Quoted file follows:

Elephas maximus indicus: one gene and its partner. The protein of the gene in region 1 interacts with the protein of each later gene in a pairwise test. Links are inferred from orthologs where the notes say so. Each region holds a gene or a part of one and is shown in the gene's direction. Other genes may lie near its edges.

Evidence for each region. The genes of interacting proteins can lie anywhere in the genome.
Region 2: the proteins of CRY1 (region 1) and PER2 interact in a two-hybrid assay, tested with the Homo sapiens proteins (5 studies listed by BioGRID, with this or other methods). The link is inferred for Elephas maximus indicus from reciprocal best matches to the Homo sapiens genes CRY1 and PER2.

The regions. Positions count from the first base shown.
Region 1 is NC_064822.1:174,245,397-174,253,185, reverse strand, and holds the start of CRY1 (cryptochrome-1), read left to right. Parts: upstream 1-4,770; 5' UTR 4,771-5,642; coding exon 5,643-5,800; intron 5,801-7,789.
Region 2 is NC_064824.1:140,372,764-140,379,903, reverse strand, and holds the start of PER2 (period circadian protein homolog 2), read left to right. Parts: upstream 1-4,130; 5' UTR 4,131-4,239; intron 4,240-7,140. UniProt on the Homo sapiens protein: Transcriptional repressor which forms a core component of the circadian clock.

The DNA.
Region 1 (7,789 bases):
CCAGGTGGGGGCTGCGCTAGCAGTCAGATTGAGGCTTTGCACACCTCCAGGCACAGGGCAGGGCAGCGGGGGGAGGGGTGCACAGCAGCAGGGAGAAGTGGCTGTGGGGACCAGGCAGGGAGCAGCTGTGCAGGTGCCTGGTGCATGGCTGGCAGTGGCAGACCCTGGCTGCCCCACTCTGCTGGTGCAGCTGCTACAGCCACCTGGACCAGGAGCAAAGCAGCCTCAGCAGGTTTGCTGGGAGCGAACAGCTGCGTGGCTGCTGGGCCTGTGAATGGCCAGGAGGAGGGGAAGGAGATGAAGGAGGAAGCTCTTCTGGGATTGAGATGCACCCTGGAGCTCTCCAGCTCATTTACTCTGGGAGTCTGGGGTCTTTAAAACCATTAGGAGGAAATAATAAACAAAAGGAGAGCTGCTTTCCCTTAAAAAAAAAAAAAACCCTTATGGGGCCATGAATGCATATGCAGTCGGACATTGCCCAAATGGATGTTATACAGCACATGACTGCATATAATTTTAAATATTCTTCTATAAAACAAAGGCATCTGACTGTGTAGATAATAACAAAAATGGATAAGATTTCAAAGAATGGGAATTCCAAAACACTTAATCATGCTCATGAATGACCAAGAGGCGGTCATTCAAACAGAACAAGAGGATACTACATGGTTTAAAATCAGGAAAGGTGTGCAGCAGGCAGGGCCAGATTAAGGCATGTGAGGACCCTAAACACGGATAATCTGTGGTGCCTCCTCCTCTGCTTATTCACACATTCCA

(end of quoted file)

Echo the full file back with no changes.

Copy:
Elephas maximus indicus: one gene and its partner. The protein of the gene in region 1 interacts with the protein of each later gene in a pairwise test. Links are inferred from orthologs where the notes say so. Each region holds a gene or a part of one and is shown in the gene's direction. Other genes may lie near its edges.

Evidence for each region. The genes of interacting proteins can lie anywhere in the genome.
Region 2: the proteins of CRY1 (region 1) and PER2 interact in a two-hybrid assay, tested with the Homo sapiens proteins (5 studies listed by BioGRID, with this or other methods). The link is inferred for Elephas maximus indicus from reciprocal best matches to the Homo sapiens genes CRY1 and PER2.

The regions. Positions count from the first base shown.
Region 1 is NC_064822.1:174,245,397-174,253,185, reverse strand, and holds the start of CRY1 (cryptochrome-1), read left to right. Parts: upstream 1-4,770; 5' UTR 4,771-5,642; coding exon 5,643-5,800; intron 5,801-7,789.
Region 2 is NC_064824.1:140,372,764-140,379,903, reverse strand, and holds the start of PER2 (period circadian protein homolog 2), read left to right. Parts: upstream 1-4,130; 5' UTR 4,131-4,239; intron 4,240-7,140. UniProt on the Homo sapiens protein: Transcriptional repressor which forms a core component of the circadian clock.

The DNA.
Region 1 (7,789 bases):
CCAGGTGGGGGCTGCGCTAGCAGTCAGATTGAGGCTTTGCACACCTCCAGGCACAGGGCAGGGCAGCGGGGGGAGGGGTGCACAGCAGCAGGGAGAAGTGGCTGTGGGGACCAGGCAGGGAGCAGCTGTGCAGGTGCCTGGTGCATGGCTGGCAGTGGCAGACCCTGGCTGCCCCACTCTGCTGGTGCAGCTGCTACAGCCACCTGGACCAGGAGCAAAGCAGCCTCAGCAGGTTTGCTGGGAGCGAACAGCTGCGTGGCTGCTGGGCCTGTGAATGGCCAGGAGGAGGGGAAGGAGATGAAGGAGGAAGCTCTTCTGGGATTGAGATGCACCCTGGAGCTCTCCAGCTCATTTACTCTGGGAGTCTGGGGTCTTTAAAACCATTAGGAGGAAATAATAAACAAAAGGAGAGCTGCTTTCCCTTAAAAAAAAAAAAAACCCTTATGGGGCCATGAATGCATATGCAGTCGGACATTGCCCAAATGGATGTTATACAGCACATGACTGCATATAATTTTAAATATTCTTCTATAAAACAAAGGCATCTGACTGTGTAGATAATAACAAAAATGGATAAGATTTCAAAGAATGGGAATTCCAAAACACTTAATCATGCTCATGAATGACCAAGAGGCGGTCATTCAAACAGAACAAGAGGATACTACATGGTTTAAAATCAGGAAAGGTGTGCAGCAGGCAGGGCCAGATTAAGGCATGTGAGGACCCTAAACACGGATAATCTGTGGTGCCTCCTCCTCTGCTTATTCACACATTCCA